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The Lead March 29, 2022: Kerr County commissioners commend firefighters for their effort

Kerr County's emergency management coordinator made a pitch for more money and personnel for the volunteer departments.

Good morning, Kerr County!

There's a slim chance of rain tonight, but before that? Red-flag warning. That means we'll have another warm day and low humidity before a thunderstorm moves into the area later tonight and early Wednesday morning. The National Weather Service said it was seeing improvement in the midday humidities. "This gives us some hope that there will be enough moisture in the air to generate some showers and storms as the upper trough gives the area a more glancing blow to the north. However, our fire weather concerns remain active." This will most likely be the driest March in the last 20 years when it comes to rain.

On Monday, red-flag warnings were the rage across the Southwest and Plains. The warnings were issued in fire-prone areas of California, southeastern Arizona, eastern New Mexico, most of west Texas, eastern Colorado and Kansas. The National Weather Service is still carefully monitoring the area winds. Here's a look at the forecast through next week:

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On today's The Lead Live!

We'll welcome back Jennyth Peterson to The Lead Live, and this time she will be joined by her dad. The pair are riding in the "Bike MS: Texas 150-mile Ride," an event to raise awareness about multiple sclerosis. The ride starts in Houston and finishes in Austin. This is the 10th year the Petersons have ridden in the event. For more information about the event click here:

Things to do today

Texas Woodcarvers Guild — Hill Country Youth Event Center, TBD. Information: The details: There are many classes offered at each event: Realistic animals, Caricature carving, Relief carving, Mallet Carving, Chip Carving, Architectural carving, plus more.

Fire conversation at Commissioner's Court

During Monday's Kerr County Commissioner's Court meeting, Kerr County Emergency Management Coordinator William "Dub" Thomas updated commissioners about last weekend's fires.

Thomas said Saturday's blaze just west of Comfort and Center Point consumed more than 160 acres, and Texas A&M Forest Service personnel monitored the burn area for hot spots. While the fire was not large in its acreage, the amount of cedar made the fire more intense, Thomas noted.

Each of the commissioners, including Kerr County Judge Rob Kelly, praised the efforts of the county's volunteer fire departments and noted the contributions of those from surrounding areas.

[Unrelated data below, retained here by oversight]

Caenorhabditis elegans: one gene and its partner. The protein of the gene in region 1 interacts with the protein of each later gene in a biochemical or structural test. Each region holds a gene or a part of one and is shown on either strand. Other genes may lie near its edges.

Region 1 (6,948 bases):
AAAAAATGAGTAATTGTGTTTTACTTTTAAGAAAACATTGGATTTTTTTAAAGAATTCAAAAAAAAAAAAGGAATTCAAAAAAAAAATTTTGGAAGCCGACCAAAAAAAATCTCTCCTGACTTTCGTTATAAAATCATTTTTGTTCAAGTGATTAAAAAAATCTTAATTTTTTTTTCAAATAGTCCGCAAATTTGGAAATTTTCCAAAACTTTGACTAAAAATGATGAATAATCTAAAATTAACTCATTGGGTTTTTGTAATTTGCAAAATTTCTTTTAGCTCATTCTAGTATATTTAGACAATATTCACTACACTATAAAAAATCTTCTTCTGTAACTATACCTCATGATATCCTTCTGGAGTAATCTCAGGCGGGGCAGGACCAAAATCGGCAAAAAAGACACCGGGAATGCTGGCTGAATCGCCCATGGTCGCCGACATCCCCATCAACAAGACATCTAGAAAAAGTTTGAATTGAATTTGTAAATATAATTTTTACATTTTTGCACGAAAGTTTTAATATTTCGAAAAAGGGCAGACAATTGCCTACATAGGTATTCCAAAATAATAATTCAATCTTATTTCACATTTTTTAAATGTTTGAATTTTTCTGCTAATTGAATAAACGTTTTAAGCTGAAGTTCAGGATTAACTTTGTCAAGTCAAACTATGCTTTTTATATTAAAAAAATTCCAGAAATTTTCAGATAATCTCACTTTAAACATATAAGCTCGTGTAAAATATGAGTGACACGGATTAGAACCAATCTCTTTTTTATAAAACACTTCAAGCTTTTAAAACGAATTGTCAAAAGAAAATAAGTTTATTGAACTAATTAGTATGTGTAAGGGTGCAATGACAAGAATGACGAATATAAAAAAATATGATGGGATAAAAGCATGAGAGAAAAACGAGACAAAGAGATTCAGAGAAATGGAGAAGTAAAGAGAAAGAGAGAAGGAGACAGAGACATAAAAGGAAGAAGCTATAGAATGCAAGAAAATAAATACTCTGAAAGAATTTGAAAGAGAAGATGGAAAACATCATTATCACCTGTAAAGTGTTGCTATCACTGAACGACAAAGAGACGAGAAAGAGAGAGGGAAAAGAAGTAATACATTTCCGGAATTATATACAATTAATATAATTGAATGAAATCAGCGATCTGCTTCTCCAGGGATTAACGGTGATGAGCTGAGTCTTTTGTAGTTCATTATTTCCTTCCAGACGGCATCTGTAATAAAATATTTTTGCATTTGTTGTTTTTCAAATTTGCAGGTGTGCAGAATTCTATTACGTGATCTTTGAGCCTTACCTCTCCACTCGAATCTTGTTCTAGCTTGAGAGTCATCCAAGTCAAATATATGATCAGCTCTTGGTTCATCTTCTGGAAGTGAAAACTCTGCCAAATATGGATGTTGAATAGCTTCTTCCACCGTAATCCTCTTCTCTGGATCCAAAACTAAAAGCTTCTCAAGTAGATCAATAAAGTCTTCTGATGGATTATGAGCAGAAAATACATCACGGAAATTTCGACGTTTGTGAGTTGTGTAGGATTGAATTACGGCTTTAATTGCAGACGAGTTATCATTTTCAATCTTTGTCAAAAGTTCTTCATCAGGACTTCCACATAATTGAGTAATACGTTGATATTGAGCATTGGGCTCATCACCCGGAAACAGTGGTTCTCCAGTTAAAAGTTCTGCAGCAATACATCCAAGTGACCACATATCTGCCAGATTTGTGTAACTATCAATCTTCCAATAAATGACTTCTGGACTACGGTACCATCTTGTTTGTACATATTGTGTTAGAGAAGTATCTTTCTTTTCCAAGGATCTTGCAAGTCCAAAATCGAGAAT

On Sunday, the western Kerr County fire burned 125 acres, threatening 14 homes, but volunteer units were able to fight back the blaze before it damaged homes. The so-named Crooked Creek fire was contained as of Monday.

Thomas made it clear that the volunteer departments did a remarkable job, but they also faced a lack of personnel and funding. Thomas suggested people donate to their local volunteer departments.

Kerr County Commissioner Don Harris probed into one of the underlying issues with volunteer fire departments — fatigue.

"These guys are tired," Harris said during the commissioner's court opening comments Monday. "There's no telling what's around the corner. Conditions are still there. These March winds are hell. I hope we get April showers."

2021 was the deadliest year on Kerr County roads since 2013

In data compiled by the Texas Department of Transportation, Kerr County had at least 17 people killed in 13 crashes last year — the most since 2013.

Of those 13 crashes, four involved the driver suspected of using drugs or alcohol. Three involved excessive speed and two others were with distracted drivers.

Emergency workers responded to 967 crashes — the third most since 2012. Of those crashes, 44 involved serious injuries, the lowest number since TxDOT began its database in 2012.

Suspected drunk driving played a large role in the response — with 68 crashes. However, more than one-third of all Kerr County crashes occurred at intersections.

Crashes involving pickup trucks, four-door passenger cars and sport utility vehicles accounted for 80% of the incidents.

Around the state

75 years of pancakes for dinner goodness

There are some traditions that are so good, so rich in gluten, that not even COVID-19 can kill them — even though it tried. On Friday night, after two years of pesky COVID postponements, the Kerrville Kiwanis Club delivered on one of their signature events — Pancakes for Supper.

And get this: they've been doing it for 75 years.

Behind one of the grills at Tivy High School's cafeteria was R.G. Cook, who dropped beautifully-sized pancakes onto the buttered grill. "I've been doing this for 40 years," Cook said with a shimmer of pride.

The pancake feast is just one of many fundraisers the Kiwanis Club puts on to support youth and service activities across Kerr County. The club provides scholarships, backs the Little Olympics and has helped out first responders and new teachers with a welcoming bite to eat.

However, the caloric goodness of pancakes for supper can really pack them in.

"Well, I'm here to eat pancakes," said Mary Heimann, sitting with a group of friends who all denied they were trying to eat the most pancakes. "They're pretty darn good."

That's certainly something that would make Cook and his Kiwanis Club comrades something to smile about because, in the end, that's the work they want to accomplish.

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